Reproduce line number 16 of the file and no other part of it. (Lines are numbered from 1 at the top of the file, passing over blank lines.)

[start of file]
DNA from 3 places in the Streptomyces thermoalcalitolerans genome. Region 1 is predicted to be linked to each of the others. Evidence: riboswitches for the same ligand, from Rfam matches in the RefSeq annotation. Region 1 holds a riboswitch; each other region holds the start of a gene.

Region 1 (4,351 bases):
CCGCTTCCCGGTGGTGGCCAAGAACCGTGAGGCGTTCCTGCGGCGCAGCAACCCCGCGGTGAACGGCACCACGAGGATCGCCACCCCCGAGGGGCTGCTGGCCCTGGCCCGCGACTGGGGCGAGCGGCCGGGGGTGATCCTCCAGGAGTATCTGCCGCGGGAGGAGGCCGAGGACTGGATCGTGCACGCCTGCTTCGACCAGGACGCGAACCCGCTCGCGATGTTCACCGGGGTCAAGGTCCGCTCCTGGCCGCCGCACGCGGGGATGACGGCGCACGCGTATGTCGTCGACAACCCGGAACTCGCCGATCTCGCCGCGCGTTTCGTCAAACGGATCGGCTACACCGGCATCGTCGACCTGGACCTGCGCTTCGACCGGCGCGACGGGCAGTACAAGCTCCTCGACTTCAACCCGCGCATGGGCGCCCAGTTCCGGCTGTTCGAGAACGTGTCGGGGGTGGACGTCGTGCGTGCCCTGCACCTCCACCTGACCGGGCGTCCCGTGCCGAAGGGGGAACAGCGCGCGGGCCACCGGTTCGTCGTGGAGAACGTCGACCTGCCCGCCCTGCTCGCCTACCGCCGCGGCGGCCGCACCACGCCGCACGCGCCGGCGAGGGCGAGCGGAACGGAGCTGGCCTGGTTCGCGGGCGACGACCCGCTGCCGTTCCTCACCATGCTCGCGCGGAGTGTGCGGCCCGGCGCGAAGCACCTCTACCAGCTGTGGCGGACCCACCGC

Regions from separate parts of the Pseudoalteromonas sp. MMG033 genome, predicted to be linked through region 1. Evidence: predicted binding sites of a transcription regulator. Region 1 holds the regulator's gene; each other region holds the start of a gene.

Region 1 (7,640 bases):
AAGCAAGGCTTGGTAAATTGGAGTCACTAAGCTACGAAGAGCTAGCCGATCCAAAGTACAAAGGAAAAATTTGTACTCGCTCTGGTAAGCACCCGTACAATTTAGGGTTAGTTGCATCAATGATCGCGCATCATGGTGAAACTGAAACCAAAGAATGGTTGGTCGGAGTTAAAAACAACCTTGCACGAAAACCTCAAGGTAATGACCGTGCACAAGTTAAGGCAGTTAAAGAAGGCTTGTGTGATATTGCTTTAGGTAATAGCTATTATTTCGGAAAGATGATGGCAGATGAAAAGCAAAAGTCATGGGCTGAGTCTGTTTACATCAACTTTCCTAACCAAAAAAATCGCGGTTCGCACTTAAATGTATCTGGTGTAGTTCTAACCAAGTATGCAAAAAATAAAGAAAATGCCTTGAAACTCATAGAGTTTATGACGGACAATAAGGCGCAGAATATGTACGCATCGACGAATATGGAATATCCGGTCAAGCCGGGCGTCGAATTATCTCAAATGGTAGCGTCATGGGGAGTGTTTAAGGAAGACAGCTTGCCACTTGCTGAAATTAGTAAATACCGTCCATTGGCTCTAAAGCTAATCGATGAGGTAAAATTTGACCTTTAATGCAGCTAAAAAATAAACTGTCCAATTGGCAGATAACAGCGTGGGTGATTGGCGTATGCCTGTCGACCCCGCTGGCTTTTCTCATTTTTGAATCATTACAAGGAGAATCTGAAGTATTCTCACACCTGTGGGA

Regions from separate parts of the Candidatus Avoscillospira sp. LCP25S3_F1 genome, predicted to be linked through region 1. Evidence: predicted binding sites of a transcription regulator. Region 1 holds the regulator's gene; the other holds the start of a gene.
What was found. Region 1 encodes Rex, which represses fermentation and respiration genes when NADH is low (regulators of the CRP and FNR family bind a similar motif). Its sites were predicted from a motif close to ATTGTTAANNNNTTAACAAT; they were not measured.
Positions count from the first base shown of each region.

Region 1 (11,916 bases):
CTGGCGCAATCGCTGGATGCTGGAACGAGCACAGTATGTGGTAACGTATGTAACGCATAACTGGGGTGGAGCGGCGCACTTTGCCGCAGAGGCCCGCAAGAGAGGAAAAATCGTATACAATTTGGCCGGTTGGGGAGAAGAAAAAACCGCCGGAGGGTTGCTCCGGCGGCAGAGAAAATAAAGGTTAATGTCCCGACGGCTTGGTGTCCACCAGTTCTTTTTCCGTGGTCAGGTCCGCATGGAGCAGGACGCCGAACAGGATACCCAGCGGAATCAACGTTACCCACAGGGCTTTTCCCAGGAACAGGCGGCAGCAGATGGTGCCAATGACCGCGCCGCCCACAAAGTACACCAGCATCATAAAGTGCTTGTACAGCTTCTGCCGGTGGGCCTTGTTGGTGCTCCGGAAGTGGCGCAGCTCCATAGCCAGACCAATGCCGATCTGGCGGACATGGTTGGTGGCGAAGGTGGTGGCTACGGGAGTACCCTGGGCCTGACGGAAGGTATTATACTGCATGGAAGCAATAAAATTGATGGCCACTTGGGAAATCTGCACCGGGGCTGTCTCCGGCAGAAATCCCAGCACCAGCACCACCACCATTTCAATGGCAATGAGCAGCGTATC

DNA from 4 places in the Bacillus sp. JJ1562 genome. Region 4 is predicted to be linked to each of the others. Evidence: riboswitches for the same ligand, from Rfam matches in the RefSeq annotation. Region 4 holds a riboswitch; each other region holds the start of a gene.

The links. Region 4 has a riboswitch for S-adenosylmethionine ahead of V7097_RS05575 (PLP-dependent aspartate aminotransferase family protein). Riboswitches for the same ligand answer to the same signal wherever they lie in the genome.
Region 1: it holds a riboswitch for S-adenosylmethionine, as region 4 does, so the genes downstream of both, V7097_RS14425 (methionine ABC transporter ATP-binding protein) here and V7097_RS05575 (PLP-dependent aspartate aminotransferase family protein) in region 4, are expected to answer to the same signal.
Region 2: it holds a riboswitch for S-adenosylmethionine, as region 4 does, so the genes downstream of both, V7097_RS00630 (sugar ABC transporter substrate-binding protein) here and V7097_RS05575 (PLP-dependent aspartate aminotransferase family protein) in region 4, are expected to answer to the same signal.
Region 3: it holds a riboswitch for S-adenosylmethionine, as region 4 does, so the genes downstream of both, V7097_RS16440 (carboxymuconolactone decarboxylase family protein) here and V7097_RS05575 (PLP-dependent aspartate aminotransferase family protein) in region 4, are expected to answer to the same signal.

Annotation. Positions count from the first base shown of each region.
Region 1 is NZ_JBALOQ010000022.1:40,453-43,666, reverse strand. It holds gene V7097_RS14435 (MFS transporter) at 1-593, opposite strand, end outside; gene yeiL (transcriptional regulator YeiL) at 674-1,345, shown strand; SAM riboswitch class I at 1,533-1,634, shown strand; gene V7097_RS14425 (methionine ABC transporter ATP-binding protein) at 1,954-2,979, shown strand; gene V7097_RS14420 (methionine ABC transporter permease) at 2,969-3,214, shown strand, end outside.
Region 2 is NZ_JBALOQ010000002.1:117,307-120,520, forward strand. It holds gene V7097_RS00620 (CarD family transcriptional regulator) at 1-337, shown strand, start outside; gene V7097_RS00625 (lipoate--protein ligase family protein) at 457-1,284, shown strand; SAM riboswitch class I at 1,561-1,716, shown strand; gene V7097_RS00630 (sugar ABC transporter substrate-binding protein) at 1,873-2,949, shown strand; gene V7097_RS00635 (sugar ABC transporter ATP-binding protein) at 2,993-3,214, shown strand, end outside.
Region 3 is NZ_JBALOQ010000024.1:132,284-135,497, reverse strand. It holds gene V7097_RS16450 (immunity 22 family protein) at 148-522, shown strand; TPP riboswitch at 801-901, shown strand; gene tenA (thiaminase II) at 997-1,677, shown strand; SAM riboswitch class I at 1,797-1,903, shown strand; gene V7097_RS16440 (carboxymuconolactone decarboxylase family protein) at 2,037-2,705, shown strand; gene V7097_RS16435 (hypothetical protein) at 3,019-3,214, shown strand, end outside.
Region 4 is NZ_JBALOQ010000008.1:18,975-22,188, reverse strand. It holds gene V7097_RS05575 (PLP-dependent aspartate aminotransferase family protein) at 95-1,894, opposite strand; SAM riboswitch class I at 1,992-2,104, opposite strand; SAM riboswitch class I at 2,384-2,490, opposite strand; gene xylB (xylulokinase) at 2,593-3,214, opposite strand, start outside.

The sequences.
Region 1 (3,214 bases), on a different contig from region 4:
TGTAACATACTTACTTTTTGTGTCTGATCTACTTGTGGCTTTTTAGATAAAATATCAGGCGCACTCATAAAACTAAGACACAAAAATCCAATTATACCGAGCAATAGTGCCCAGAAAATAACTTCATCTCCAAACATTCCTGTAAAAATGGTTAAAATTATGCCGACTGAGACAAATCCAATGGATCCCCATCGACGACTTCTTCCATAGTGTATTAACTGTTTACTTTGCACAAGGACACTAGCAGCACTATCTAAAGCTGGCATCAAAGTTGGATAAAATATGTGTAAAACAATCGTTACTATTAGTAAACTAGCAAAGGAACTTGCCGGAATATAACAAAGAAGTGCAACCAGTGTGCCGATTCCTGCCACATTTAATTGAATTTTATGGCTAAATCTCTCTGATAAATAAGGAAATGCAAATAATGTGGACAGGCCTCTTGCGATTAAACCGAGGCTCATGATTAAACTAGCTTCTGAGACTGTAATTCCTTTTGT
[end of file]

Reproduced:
Region 3: it holds a riboswitch for S-adenosylmethionine, as region 4 does, so the genes downstream of both, V7097_RS16440 (carboxymuconolactone decarboxylase family protein) here and V7097_RS05575 (PLP-dependent aspartate aminotransferase family protein) in region 4, are expected to answer to the same signal.